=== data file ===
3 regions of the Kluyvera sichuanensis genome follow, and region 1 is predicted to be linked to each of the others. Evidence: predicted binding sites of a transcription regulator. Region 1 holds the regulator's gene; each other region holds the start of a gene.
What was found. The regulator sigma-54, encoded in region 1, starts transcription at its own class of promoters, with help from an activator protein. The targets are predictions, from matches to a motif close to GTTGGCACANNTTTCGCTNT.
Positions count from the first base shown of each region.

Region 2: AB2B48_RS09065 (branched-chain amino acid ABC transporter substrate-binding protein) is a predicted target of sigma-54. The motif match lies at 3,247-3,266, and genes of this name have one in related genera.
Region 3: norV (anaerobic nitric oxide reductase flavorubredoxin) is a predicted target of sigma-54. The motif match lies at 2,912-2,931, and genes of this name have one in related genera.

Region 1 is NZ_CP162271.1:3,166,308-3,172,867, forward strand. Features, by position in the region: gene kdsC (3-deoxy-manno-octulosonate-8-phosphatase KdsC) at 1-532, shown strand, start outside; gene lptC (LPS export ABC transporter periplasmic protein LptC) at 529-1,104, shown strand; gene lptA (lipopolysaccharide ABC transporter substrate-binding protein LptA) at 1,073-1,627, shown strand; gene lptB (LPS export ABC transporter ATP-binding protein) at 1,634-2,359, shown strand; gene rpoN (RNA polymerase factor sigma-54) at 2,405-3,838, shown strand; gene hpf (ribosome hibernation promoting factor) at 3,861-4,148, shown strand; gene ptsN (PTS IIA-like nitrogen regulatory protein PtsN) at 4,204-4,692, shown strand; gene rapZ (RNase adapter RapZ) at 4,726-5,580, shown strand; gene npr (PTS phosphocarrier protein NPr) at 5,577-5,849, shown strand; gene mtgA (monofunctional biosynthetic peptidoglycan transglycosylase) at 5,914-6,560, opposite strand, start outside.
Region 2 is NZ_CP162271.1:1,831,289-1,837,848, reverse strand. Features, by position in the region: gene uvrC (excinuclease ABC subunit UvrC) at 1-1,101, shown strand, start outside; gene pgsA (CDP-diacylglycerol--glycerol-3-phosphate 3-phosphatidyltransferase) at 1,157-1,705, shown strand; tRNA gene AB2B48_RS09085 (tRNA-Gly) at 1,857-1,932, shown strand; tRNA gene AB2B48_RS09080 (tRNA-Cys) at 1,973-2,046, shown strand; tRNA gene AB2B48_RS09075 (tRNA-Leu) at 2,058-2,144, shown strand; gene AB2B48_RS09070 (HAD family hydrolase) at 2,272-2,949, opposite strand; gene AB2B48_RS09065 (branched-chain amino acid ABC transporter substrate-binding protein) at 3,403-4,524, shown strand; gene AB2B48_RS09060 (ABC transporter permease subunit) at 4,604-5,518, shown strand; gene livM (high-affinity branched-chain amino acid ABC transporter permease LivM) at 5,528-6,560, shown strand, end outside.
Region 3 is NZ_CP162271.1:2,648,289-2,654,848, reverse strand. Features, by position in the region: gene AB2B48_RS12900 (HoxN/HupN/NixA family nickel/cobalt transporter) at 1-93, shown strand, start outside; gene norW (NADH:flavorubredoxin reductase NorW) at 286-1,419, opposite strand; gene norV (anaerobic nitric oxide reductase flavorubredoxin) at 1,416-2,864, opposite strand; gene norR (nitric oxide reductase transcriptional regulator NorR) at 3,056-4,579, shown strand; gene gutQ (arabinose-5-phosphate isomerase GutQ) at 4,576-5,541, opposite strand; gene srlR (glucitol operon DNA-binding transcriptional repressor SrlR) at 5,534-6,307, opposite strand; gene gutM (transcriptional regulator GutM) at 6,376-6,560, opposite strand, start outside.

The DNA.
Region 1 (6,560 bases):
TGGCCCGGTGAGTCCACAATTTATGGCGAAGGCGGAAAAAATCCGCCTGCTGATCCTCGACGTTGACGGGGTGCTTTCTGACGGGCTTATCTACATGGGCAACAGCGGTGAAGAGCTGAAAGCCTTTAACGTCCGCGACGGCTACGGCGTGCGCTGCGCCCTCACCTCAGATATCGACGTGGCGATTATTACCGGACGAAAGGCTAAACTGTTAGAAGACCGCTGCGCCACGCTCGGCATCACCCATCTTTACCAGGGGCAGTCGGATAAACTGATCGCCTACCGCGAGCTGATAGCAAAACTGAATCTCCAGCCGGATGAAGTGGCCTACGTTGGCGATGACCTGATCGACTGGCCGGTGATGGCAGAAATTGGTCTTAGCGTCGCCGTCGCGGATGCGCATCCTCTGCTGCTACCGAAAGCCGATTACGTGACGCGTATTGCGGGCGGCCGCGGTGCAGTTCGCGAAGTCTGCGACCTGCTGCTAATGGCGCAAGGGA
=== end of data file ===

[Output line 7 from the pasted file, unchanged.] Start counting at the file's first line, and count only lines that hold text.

Region 2 is NZ_CP162271.1:1,831,289-1,837,848, reverse strand. Features, by position in the region: gene uvrC (excinuclease ABC subunit UvrC) at 1-1,101, shown strand, start outside; gene pgsA (CDP-diacylglycerol--glycerol-3-phosphate 3-phosphatidyltransferase) at 1,157-1,705, shown strand; tRNA gene AB2B48_RS09085 (tRNA-Gly) at 1,857-1,932, shown strand; tRNA gene AB2B48_RS09080 (tRNA-Cys) at 1,973-2,046, shown strand; tRNA gene AB2B48_RS09075 (tRNA-Leu) at 2,058-2,144, shown strand; gene AB2B48_RS09070 (HAD family hydrolase) at 2,272-2,949, opposite strand; gene AB2B48_RS09065 (branched-chain amino acid ABC transporter substrate-binding protein) at 3,403-4,524, shown strand; gene AB2B48_RS09060 (ABC transporter permease subunit) at 4,604-5,518, shown strand; gene livM (high-affinity branched-chain amino acid ABC transporter permease LivM) at 5,528-6,560, shown strand, end outside.